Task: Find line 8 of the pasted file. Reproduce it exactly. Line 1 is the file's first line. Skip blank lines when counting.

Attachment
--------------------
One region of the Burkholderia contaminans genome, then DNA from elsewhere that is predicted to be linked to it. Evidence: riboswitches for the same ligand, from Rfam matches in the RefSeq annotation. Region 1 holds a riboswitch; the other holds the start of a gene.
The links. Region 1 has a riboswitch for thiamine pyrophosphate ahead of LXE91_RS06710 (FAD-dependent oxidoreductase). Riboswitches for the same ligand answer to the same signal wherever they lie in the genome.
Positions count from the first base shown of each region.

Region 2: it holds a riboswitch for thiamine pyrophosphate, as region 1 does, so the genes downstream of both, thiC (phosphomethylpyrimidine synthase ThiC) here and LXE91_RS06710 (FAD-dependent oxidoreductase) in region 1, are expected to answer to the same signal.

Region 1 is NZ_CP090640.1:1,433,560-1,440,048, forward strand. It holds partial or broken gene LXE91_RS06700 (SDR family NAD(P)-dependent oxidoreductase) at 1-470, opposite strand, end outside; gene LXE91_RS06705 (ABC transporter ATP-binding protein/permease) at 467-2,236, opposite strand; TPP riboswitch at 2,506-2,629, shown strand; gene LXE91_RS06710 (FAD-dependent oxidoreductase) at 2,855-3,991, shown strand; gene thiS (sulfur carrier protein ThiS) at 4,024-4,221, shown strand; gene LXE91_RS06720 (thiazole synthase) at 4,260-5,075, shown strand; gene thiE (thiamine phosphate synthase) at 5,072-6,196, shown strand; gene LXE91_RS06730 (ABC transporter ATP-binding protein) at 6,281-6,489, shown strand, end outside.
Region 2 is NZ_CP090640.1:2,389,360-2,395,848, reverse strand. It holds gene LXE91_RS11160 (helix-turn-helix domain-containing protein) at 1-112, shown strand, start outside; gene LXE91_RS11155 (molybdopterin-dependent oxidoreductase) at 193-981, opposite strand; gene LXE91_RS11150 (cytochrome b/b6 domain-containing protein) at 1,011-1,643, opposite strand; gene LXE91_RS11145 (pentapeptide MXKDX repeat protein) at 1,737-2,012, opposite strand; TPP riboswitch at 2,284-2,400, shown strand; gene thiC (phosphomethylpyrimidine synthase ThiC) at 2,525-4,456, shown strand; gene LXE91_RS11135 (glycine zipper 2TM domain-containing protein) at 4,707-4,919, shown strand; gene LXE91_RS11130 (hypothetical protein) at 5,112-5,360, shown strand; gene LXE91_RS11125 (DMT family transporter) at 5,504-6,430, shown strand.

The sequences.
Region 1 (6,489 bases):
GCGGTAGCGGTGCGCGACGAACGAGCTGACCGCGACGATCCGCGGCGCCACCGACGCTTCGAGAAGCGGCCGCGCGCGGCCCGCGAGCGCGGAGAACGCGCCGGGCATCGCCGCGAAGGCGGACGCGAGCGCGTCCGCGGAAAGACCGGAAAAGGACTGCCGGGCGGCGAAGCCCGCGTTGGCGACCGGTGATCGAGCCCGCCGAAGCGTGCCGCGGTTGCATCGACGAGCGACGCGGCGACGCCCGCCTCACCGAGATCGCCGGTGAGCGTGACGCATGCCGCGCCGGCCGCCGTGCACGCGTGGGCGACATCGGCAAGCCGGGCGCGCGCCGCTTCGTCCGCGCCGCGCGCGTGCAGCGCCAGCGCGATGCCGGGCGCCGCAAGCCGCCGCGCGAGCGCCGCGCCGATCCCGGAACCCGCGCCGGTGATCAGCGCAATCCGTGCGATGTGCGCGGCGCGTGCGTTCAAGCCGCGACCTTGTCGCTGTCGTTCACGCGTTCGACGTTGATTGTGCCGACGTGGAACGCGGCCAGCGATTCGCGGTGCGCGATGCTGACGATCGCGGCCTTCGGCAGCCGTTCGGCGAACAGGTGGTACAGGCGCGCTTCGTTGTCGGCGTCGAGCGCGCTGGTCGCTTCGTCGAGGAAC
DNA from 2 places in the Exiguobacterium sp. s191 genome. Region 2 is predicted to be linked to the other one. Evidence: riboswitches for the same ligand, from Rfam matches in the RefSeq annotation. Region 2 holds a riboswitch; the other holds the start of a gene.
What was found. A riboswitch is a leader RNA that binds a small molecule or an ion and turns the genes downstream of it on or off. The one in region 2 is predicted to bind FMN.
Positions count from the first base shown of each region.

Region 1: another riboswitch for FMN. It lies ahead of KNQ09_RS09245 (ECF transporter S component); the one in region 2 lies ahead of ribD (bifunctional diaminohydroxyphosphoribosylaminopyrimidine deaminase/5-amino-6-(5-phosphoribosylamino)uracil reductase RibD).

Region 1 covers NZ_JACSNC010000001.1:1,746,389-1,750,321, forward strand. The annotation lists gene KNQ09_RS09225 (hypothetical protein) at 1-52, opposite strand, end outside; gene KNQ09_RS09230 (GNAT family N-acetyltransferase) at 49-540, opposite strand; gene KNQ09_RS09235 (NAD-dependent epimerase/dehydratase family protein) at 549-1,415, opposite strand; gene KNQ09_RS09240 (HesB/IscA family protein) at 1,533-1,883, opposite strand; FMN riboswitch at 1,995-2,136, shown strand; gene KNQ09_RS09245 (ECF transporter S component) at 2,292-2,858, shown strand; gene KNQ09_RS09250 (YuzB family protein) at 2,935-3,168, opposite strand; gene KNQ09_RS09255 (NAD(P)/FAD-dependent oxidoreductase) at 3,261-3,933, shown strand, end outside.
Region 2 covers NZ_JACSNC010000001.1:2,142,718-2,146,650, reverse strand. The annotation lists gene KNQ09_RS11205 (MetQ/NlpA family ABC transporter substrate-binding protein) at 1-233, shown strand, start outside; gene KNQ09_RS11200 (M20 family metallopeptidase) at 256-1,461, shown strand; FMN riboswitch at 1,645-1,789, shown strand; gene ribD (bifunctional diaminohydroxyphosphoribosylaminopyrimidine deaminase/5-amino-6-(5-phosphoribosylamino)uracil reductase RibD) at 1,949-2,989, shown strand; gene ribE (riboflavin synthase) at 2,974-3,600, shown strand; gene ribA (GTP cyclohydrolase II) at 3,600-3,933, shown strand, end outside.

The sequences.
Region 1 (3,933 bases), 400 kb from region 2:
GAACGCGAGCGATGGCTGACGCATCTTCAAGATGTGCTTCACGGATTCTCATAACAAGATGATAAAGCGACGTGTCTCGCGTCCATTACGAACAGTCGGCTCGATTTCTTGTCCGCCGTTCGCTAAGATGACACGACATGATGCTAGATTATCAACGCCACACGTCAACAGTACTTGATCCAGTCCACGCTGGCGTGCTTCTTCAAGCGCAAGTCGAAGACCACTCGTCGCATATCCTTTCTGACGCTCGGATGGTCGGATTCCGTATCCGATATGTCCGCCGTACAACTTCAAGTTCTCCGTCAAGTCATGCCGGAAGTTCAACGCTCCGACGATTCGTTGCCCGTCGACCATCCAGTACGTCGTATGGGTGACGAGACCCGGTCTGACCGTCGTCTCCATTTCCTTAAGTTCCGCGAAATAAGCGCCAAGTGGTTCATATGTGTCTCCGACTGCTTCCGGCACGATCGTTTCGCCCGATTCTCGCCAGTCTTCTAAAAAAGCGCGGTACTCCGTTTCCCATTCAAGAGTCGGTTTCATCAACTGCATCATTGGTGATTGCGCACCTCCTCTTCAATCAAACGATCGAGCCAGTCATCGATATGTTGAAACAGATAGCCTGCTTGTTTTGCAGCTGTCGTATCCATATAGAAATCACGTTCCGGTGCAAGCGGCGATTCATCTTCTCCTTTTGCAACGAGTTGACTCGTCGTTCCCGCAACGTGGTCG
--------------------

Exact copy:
Region 1 (6,489 bases):